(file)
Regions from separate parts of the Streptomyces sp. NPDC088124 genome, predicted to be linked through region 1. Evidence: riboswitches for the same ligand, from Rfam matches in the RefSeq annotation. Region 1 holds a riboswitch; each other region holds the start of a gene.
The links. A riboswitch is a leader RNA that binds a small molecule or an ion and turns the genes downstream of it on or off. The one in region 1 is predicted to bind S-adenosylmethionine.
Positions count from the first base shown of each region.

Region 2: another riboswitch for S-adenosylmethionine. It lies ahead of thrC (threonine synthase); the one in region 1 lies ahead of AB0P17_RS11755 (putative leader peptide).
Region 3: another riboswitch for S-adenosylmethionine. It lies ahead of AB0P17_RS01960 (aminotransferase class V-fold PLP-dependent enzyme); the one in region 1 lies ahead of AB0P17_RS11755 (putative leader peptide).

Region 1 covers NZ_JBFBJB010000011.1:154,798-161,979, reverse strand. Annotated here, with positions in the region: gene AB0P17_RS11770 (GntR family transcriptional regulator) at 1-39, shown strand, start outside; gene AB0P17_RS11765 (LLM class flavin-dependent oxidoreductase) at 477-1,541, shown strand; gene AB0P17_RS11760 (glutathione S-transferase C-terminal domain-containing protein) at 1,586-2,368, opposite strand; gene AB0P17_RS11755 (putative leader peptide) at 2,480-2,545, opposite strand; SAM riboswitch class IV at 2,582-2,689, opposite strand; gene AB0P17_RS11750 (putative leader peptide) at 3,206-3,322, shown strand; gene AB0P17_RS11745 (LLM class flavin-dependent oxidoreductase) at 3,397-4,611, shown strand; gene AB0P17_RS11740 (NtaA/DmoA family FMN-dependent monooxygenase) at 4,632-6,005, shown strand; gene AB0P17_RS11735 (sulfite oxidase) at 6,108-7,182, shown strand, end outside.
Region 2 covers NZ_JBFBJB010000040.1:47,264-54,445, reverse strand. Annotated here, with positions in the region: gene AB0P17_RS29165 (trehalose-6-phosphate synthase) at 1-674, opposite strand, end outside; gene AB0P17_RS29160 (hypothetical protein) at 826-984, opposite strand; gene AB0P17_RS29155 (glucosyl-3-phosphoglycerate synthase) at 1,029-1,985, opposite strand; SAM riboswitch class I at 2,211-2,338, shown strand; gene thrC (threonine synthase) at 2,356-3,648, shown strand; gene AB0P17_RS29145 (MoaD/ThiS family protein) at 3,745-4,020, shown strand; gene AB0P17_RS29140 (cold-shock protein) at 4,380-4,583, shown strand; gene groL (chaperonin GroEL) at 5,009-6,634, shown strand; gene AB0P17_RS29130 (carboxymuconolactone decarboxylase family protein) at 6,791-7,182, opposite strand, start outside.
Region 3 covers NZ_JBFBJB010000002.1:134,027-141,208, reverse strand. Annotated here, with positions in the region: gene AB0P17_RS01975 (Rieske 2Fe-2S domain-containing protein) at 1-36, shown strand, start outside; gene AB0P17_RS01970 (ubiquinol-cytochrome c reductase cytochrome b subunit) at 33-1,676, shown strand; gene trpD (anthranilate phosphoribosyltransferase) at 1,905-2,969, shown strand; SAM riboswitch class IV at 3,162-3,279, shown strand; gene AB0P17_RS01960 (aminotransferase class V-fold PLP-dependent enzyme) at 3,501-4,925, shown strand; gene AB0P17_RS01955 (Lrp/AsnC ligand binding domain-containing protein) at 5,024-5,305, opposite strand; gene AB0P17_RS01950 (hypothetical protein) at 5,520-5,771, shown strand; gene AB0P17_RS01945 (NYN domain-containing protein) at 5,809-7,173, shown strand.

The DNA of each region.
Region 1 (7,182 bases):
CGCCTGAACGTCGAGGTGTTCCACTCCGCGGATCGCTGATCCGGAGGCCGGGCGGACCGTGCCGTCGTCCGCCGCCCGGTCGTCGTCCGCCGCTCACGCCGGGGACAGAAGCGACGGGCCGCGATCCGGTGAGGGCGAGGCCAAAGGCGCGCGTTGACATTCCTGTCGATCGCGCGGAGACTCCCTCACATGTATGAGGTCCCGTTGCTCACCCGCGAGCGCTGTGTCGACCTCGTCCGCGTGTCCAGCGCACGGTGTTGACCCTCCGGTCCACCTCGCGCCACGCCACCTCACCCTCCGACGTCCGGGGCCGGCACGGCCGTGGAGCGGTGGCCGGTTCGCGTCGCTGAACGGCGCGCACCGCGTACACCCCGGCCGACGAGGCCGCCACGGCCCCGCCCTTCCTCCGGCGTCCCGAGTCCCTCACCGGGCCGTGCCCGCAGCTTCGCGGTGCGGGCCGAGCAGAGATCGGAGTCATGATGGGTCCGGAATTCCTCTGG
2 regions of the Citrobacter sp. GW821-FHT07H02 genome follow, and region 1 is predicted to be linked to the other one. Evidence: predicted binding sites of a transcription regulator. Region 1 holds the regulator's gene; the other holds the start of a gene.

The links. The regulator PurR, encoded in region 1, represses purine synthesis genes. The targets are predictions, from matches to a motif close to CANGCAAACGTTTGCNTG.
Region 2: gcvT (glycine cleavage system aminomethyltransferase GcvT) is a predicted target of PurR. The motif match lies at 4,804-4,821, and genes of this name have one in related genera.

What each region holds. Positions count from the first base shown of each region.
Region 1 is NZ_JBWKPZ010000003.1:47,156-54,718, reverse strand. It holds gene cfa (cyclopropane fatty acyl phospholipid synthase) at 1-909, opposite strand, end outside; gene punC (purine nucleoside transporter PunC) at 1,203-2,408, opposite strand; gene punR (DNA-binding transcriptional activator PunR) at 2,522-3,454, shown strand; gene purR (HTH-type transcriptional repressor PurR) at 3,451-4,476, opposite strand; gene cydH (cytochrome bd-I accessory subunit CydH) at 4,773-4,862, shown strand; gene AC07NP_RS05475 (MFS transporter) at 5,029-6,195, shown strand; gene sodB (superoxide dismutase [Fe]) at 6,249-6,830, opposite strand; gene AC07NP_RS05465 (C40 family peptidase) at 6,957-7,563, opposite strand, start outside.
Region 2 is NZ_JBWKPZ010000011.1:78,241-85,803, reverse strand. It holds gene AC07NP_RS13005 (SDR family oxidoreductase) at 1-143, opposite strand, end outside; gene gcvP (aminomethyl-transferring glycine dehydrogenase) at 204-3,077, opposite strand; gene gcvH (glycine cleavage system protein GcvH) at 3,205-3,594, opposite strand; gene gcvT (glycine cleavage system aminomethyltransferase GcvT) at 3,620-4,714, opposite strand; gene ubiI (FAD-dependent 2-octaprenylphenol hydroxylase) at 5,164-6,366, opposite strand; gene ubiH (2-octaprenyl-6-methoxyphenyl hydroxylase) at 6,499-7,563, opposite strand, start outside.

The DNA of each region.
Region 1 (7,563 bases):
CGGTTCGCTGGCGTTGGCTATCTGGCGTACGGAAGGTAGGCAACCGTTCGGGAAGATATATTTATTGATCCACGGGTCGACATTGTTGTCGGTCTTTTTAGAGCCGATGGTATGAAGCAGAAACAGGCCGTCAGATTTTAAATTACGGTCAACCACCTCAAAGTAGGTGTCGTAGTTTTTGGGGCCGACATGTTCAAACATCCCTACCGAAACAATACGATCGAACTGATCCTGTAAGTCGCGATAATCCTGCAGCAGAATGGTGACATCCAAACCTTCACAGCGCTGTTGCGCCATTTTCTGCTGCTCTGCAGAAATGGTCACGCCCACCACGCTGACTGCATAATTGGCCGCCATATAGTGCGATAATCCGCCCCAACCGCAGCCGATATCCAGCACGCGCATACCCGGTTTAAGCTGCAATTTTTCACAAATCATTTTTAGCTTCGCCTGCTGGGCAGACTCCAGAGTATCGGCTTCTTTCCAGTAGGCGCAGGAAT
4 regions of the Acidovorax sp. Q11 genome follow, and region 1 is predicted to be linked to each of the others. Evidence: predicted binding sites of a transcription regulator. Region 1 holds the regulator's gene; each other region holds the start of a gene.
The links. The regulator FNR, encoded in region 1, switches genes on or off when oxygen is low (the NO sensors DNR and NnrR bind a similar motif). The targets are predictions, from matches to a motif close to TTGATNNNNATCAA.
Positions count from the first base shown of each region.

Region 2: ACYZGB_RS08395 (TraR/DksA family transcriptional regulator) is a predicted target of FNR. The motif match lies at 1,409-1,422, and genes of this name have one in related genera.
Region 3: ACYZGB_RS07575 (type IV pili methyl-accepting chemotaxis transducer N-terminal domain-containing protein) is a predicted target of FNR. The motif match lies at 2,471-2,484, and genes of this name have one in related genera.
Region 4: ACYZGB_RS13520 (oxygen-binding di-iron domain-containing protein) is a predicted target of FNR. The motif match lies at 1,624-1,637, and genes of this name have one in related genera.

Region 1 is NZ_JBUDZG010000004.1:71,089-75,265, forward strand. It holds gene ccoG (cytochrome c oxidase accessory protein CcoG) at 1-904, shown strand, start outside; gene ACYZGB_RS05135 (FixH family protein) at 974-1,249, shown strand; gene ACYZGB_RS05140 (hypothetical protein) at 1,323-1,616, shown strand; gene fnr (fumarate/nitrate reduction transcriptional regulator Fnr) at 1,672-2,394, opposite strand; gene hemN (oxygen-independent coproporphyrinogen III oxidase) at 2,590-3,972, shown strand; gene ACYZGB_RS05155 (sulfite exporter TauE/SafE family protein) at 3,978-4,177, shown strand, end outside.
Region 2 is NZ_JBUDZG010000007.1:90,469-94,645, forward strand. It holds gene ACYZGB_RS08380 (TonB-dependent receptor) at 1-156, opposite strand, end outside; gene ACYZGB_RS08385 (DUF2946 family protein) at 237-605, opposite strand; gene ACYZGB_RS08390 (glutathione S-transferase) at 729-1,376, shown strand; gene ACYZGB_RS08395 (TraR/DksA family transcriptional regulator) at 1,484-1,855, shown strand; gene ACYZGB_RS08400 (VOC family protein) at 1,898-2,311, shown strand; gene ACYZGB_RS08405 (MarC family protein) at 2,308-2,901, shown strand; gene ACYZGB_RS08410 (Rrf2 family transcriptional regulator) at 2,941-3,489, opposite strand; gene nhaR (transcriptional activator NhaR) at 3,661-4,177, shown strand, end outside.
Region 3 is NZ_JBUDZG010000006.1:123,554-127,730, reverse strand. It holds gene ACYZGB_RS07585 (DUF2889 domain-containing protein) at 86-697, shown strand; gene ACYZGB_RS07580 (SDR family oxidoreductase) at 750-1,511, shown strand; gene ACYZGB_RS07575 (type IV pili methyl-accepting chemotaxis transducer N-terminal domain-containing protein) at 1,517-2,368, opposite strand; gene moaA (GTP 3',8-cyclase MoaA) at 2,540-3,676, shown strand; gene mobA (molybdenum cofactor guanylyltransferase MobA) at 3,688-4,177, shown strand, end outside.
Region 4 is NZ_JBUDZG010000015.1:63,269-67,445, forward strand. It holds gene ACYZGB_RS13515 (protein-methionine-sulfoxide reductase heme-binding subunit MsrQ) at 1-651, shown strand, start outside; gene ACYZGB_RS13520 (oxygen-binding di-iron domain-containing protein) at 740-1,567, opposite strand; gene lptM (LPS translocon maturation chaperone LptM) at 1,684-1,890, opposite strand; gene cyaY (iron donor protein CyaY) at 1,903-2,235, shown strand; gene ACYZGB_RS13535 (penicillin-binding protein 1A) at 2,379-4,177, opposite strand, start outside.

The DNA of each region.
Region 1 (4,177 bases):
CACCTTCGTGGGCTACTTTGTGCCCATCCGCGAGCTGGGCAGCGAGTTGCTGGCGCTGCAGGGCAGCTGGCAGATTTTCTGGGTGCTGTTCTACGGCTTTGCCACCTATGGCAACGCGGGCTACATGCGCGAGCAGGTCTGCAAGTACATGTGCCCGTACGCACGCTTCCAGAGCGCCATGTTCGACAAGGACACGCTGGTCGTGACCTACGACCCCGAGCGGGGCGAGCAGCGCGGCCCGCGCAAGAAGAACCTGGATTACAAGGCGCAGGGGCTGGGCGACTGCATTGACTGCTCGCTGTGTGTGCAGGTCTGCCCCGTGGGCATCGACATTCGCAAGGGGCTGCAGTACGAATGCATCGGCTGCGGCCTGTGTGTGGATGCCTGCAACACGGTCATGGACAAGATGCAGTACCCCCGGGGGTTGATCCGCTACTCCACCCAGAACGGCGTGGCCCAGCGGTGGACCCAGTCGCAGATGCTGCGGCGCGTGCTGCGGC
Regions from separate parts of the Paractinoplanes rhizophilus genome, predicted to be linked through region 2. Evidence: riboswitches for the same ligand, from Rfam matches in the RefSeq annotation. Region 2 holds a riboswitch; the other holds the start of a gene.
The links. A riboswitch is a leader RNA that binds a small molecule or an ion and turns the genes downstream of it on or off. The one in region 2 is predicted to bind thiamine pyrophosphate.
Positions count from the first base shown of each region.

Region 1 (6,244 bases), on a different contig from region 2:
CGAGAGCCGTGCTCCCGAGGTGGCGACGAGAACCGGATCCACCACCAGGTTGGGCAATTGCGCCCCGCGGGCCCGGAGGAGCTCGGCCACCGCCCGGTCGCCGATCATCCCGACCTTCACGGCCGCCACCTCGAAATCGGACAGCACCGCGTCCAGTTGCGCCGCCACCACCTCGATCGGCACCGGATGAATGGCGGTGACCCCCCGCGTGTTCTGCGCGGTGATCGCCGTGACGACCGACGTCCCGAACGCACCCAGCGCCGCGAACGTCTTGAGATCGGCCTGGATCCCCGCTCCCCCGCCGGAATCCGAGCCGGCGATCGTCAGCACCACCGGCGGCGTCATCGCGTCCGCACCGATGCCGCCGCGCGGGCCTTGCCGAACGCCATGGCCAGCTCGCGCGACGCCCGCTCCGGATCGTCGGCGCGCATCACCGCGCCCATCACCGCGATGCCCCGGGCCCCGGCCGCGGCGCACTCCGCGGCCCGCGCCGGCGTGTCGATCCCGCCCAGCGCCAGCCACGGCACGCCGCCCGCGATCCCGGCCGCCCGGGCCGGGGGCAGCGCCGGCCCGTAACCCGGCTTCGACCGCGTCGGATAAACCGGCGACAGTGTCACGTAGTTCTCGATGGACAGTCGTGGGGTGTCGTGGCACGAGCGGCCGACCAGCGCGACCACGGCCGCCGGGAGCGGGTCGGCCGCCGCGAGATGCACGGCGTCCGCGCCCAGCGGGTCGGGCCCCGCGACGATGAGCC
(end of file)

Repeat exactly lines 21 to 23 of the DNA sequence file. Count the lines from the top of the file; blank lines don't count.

4 regions of the Acidovorax sp. Q11 genome follow, and region 1 is predicted to be linked to each of the others. Evidence: predicted binding sites of a transcription regulator. Region 1 holds the regulator's gene; each other region holds the start of a gene.
The links. The regulator FNR, encoded in region 1, switches genes on or off when oxygen is low (the NO sensors DNR and NnrR bind a similar motif). The targets are predictions, from matches to a motif close to TTGATNNNNATCAA.
Positions count from the first base shown of each region.